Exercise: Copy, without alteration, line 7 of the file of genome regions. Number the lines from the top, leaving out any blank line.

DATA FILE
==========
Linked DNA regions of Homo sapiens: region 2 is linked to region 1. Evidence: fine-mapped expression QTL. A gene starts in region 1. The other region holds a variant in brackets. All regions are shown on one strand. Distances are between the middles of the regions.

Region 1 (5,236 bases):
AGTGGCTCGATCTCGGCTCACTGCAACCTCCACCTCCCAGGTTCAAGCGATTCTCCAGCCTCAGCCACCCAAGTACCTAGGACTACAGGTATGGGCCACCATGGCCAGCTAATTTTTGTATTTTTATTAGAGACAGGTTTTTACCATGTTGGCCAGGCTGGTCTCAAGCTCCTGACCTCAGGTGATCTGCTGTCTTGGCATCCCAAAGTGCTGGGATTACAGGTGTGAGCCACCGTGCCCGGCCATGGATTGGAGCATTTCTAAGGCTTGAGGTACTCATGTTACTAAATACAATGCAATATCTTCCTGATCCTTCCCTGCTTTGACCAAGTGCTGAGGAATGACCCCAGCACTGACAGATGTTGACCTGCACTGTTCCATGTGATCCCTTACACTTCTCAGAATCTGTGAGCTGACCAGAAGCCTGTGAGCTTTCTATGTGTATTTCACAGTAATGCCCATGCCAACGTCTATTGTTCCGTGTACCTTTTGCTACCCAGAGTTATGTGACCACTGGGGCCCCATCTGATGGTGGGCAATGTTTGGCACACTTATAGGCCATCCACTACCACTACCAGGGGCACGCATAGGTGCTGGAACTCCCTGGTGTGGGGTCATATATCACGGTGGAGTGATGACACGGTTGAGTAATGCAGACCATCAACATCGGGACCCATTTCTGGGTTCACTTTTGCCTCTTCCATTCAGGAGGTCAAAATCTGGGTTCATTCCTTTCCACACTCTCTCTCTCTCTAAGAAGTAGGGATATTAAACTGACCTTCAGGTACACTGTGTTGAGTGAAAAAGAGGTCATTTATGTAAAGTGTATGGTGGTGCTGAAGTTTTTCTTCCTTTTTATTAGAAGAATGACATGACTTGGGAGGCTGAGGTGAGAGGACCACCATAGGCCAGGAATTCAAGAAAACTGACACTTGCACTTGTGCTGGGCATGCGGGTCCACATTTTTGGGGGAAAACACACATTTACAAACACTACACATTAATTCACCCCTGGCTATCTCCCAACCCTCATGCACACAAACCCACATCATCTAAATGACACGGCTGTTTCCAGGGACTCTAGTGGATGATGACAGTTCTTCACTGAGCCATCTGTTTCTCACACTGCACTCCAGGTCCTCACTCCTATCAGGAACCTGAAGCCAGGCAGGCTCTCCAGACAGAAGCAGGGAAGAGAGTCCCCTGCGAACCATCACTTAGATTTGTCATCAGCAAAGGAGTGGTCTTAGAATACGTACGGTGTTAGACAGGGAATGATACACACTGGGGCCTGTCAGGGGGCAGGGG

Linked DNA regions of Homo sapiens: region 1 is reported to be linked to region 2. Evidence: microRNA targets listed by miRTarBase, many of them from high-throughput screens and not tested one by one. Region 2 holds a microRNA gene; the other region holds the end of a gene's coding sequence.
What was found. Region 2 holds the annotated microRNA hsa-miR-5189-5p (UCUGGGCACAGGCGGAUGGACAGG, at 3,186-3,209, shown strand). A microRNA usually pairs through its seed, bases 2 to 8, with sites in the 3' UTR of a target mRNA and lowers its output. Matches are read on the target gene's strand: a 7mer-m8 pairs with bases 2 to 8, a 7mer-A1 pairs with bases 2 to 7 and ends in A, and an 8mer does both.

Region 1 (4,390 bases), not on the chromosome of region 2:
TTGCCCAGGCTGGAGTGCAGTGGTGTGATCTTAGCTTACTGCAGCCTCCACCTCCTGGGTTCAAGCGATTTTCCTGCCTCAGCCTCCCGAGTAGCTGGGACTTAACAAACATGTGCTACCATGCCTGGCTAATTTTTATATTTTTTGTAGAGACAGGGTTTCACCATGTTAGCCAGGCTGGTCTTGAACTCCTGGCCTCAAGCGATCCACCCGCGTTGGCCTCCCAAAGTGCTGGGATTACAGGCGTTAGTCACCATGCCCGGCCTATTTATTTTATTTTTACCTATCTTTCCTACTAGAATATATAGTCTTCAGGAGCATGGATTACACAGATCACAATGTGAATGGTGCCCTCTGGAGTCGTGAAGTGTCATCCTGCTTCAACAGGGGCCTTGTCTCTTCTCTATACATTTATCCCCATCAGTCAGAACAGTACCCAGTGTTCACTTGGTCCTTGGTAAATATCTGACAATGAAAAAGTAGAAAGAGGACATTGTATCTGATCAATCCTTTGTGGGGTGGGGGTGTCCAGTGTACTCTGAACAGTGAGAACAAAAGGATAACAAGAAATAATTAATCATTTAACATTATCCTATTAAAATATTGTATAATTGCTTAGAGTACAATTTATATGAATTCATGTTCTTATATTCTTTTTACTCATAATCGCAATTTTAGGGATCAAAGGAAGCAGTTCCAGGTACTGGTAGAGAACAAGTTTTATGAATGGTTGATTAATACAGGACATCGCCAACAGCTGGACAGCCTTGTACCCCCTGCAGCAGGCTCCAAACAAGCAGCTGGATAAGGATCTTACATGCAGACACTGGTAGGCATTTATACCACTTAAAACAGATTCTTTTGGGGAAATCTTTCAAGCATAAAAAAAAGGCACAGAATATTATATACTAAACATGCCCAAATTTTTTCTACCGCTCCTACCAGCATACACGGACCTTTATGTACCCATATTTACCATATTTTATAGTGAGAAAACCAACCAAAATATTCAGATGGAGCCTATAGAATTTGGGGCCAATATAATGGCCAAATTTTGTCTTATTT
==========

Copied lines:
TTGCCCAGGCTGGAGTGCAGTGGTGTGATCTTAGCTTACTGCAGCCTCCACCTCCTGGGTTCAAGCGATTTTCCTGCCTCAGCCTCCCGAGTAGCTGGGACTTAACAAACATGTGCTACCATGCCTGGCTAATTTTTATATTTTTTGTAGAGACAGGGTTTCACCATGTTAGCCAGGCTGGTCTTGAACTCCTGGCCTCAAGCGATCCACCCGCGTTGGCCTCCCAAAGTGCTGGGATTACAGGCGTTAGTCACCATGCCCGGCCTATTTATTTTATTTTTACCTATCTTTCCTACTAGAATATATAGTCTTCAGGAGCATGGATTACACAGATCACAATGTGAATGGTGCCCTCTGGAGTCGTGAAGTGTCATCCTGCTTCAACAGGGGCCTTGTCTCTTCTCTATACATTTATCCCCATCAGTCAGAACAGTACCCAGTGTTCACTTGGTCCTTGGTAAATATCTGACAATGAAAAAGTAGAAAGAGGACATTGTATCTGATCAATCCTTTGTGGGGTGGGGGTGTCCAGTGTACTCTGAACAGTGAGAACAAAAGGATAACAAGAAATAATTAATCATTTAACATTATCCTATTAAAATATTGTATAATTGCTTAGAGTACAATTTATATGAATTCATGTTCTTATATTCTTTTTACTCATAATCGCAATTTTAGGGATCAAAGGAAGCAGTTCCAGGTACTGGTAGAGAACAAGTTTTATGAATGGTTGATTAATACAGGACATCGCCAACAGCTGGACAGCCTTGTACCCCCTGCAGCAGGCTCCAAACAAGCAGCTGGATAAGGATCTTACATGCAGACACTGGTAGGCATTTATACCACTTAAAACAGATTCTTTTGGGGAAATCTTTCAAGCATAAAAAAAAGGCACAGAATATTATATACTAAACATGCCCAAATTTTTTCTACCGCTCCTACCAGCATACACGGACCTTTATGTACCCATATTTACCATATTTTATAGTGAGAAAACCAACCAAAATATTCAGATGGAGCCTATAGAATTTGGGGCCAATATAATGGCCAAATTTTGTCTTATTT